Terra MODIS and Suomi NPP VIIRS true-color RGB images [click to enlarge]

A toggle between Terra MODIS and Suomi NPP VIIRS Red-Green-Blue (RGB) images, viewed using RealEarth (above), revealed the well-defined eye structure of Cyclone Numa over the Ionian Sea (between Italy and Greece) on 18 November 2017. Tracing its origin back to the remnants of Tropical Storm Rina (track), Cyclone Numa had acquired subtropical characteristics on this day, making it a relatively rare Medicane.

EUMETSAT Meteosat-10 High Resolution Visible (0.8 µm) images (below) showed the evolution of the storm on 18 November. Plots of hourly surface reports (in metric units) are plotted on the images.

Meteosat-10 Visible (0.8 µm) images, with plots of hourly surface reports [click to play MP4 animation]

Meteosat-10 Visible (0.8 µm) images, with plots of hourly surface reports [click to play MP4 animation]

Meteosat-10 Infrared Window (10.8 µm) images (below) showed cloud-top infrared brightness temperatures around -60ºC (darker red enhancement) associated with some of the convective bursts during the 18-19 November period, as the system eventually moved inland across Greece.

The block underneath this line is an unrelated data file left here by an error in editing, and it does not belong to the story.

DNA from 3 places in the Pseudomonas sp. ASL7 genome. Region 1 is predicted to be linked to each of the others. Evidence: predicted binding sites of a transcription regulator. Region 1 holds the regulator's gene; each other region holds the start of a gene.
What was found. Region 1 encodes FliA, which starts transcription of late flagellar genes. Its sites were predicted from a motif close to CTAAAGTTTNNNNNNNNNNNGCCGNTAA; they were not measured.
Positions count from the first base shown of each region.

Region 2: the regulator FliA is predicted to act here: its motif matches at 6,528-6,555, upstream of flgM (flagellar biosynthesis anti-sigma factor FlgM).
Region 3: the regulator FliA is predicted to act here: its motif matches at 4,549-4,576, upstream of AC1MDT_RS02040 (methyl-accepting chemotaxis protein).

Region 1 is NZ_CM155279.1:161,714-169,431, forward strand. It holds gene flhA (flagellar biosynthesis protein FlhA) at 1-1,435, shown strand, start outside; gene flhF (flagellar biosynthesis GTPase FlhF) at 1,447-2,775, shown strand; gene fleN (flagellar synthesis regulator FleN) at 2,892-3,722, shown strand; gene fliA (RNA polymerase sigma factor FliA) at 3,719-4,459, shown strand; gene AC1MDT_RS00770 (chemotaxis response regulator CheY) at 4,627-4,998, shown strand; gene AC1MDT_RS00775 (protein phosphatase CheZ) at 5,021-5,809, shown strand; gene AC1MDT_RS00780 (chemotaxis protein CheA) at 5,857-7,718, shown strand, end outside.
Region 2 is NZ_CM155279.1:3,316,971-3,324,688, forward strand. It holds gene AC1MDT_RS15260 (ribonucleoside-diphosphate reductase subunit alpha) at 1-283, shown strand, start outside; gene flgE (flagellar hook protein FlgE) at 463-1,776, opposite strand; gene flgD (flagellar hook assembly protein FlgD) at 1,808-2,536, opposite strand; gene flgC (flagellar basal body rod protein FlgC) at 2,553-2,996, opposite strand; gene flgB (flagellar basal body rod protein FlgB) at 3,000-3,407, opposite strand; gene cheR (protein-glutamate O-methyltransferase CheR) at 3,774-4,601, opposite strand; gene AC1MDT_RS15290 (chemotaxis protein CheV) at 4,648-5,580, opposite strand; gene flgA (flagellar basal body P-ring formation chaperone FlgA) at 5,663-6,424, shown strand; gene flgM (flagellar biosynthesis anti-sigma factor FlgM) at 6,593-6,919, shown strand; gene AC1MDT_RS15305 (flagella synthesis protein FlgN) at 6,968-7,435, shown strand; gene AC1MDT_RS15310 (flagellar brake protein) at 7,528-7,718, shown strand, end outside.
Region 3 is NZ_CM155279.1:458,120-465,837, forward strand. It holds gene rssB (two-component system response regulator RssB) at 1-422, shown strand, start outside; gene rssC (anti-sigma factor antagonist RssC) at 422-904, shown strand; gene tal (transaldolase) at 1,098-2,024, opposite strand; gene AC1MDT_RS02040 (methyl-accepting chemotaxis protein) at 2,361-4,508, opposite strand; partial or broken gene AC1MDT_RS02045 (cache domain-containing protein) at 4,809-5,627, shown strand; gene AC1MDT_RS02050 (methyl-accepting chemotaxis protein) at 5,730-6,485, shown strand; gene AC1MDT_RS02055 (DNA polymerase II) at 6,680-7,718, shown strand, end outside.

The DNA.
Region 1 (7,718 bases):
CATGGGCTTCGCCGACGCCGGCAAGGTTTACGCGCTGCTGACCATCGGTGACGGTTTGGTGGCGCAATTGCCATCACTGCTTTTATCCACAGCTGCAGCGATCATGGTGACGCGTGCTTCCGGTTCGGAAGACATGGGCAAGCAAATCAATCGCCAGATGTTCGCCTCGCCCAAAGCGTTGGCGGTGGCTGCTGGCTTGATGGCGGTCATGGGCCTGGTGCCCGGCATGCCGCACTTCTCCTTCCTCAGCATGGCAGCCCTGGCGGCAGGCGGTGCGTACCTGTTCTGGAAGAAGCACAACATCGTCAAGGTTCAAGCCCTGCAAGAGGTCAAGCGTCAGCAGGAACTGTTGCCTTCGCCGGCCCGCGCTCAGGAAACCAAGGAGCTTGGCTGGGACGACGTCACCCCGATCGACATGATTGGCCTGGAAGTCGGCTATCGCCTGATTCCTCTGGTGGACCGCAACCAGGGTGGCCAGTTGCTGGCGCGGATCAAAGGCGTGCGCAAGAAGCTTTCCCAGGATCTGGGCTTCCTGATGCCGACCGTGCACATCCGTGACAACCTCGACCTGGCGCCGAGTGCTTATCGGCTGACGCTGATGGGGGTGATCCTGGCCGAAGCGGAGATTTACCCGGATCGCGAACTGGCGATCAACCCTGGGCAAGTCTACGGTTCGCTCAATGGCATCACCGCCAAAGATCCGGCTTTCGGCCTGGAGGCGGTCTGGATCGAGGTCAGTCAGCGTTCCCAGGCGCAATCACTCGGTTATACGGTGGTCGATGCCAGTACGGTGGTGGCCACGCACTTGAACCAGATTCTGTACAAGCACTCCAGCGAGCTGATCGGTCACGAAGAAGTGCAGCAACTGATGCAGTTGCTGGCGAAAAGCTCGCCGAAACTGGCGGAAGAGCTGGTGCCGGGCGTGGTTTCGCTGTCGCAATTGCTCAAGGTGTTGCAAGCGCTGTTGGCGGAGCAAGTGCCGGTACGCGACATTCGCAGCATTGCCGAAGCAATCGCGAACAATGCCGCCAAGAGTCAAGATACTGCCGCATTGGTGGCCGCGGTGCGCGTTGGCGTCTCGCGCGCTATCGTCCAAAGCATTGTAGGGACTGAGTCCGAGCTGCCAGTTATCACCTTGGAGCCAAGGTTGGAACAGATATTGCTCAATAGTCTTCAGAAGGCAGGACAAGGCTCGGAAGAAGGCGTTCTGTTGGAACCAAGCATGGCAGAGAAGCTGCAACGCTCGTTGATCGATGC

Meteosat-10 Infrared Window (10.8 µm) images, with plots of hourly surface reports [click to play MP4 animation]

Meteosat-10 Infrared Window (10.8 µm) images, with plots of hourly surface reports [click to play MP4 animation]

Alaska’s first -40º temperature of the 2017-2018 winter season

November 19th, 2017 |

NOAA-18 Infrared Window (10.8 mm) image, with surface identifiers and air temperatures plotted in red [click to enlarge]

NOAA-18 Infrared Window (10.8 mm) image, with surface identifiers and air temperatures plotted in red [click to enlarge]